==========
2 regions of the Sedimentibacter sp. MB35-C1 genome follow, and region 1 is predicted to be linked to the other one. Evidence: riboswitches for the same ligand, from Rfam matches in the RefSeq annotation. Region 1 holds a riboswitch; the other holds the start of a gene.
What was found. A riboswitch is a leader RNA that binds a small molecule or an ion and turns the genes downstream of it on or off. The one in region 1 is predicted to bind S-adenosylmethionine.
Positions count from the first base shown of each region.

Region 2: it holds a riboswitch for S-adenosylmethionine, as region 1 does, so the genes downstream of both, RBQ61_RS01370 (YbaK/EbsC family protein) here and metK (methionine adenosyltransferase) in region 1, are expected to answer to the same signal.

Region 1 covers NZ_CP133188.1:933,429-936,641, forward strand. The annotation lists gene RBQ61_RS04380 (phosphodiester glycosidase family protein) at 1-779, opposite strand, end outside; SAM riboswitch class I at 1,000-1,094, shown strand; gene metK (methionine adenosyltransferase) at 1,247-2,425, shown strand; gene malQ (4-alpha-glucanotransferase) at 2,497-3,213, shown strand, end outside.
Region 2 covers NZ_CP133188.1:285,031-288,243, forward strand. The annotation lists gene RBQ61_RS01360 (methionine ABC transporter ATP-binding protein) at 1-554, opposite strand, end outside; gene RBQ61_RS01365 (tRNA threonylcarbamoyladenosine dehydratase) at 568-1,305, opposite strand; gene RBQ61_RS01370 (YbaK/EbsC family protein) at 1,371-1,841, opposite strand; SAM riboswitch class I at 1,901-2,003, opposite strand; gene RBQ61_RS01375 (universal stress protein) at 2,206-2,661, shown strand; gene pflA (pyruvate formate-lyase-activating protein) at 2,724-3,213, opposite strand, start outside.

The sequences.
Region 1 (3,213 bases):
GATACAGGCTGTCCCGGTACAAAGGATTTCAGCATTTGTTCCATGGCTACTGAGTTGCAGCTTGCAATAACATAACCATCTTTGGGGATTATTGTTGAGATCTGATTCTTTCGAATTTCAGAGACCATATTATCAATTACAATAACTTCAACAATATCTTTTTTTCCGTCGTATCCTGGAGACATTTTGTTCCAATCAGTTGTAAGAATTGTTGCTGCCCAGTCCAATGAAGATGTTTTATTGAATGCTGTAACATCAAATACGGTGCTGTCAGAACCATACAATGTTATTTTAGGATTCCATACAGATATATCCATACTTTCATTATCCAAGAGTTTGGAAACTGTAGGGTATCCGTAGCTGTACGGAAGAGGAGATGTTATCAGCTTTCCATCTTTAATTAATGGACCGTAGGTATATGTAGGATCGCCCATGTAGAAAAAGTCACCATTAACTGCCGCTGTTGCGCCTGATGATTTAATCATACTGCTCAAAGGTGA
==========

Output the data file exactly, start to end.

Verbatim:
2 regions of the Sedimentibacter sp. MB35-C1 genome follow, and region 1 is predicted to be linked to the other one. Evidence: riboswitches for the same ligand, from Rfam matches in the RefSeq annotation. Region 1 holds a riboswitch; the other holds the start of a gene.
What was found. A riboswitch is a leader RNA that binds a small molecule or an ion and turns the genes downstream of it on or off. The one in region 1 is predicted to bind S-adenosylmethionine.
Positions count from the first base shown of each region.

Region 2: it holds a riboswitch for S-adenosylmethionine, as region 1 does, so the genes downstream of both, RBQ61_RS01370 (YbaK/EbsC family protein) here and metK (methionine adenosyltransferase) in region 1, are expected to answer to the same signal.

Region 1 covers NZ_CP133188.1:933,429-936,641, forward strand. The annotation lists gene RBQ61_RS04380 (phosphodiester glycosidase family protein) at 1-779, opposite strand, end outside; SAM riboswitch class I at 1,000-1,094, shown strand; gene metK (methionine adenosyltransferase) at 1,247-2,425, shown strand; gene malQ (4-alpha-glucanotransferase) at 2,497-3,213, shown strand, end outside.
Region 2 covers NZ_CP133188.1:285,031-288,243, forward strand. The annotation lists gene RBQ61_RS01360 (methionine ABC transporter ATP-binding protein) at 1-554, opposite strand, end outside; gene RBQ61_RS01365 (tRNA threonylcarbamoyladenosine dehydratase) at 568-1,305, opposite strand; gene RBQ61_RS01370 (YbaK/EbsC family protein) at 1,371-1,841, opposite strand; SAM riboswitch class I at 1,901-2,003, opposite strand; gene RBQ61_RS01375 (universal stress protein) at 2,206-2,661, shown strand; gene pflA (pyruvate formate-lyase-activating protein) at 2,724-3,213, opposite strand, start outside.

The sequences.
Region 1 (3,213 bases):
GATACAGGCTGTCCCGGTACAAAGGATTTCAGCATTTGTTCCATGGCTACTGAGTTGCAGCTTGCAATAACATAACCATCTTTGGGGATTATTGTTGAGATCTGATTCTTTCGAATTTCAGAGACCATATTATCAATTACAATAACTTCAACAATATCTTTTTTTCCGTCGTATCCTGGAGACATTTTGTTCCAATCAGTTGTAAGAATTGTTGCTGCCCAGTCCAATGAAGATGTTTTATTGAATGCTGTAACATCAAATACGGTGCTGTCAGAACCATACAATGTTATTTTAGGATTCCATACAGATATATCCATACTTTCATTATCCAAGAGTTTGGAAACTGTAGGGTATCCGTAGCTGTACGGAAGAGGAGATGTTATCAGCTTTCCATCTTTAATTAATGGACCGTAGGTATATGTAGGATCGCCCATGTAGAAAAAGTCACCATTAACTGCCGCTGTTGCGCCTGATGATTTAATCATACTGCTCAAAGGTGA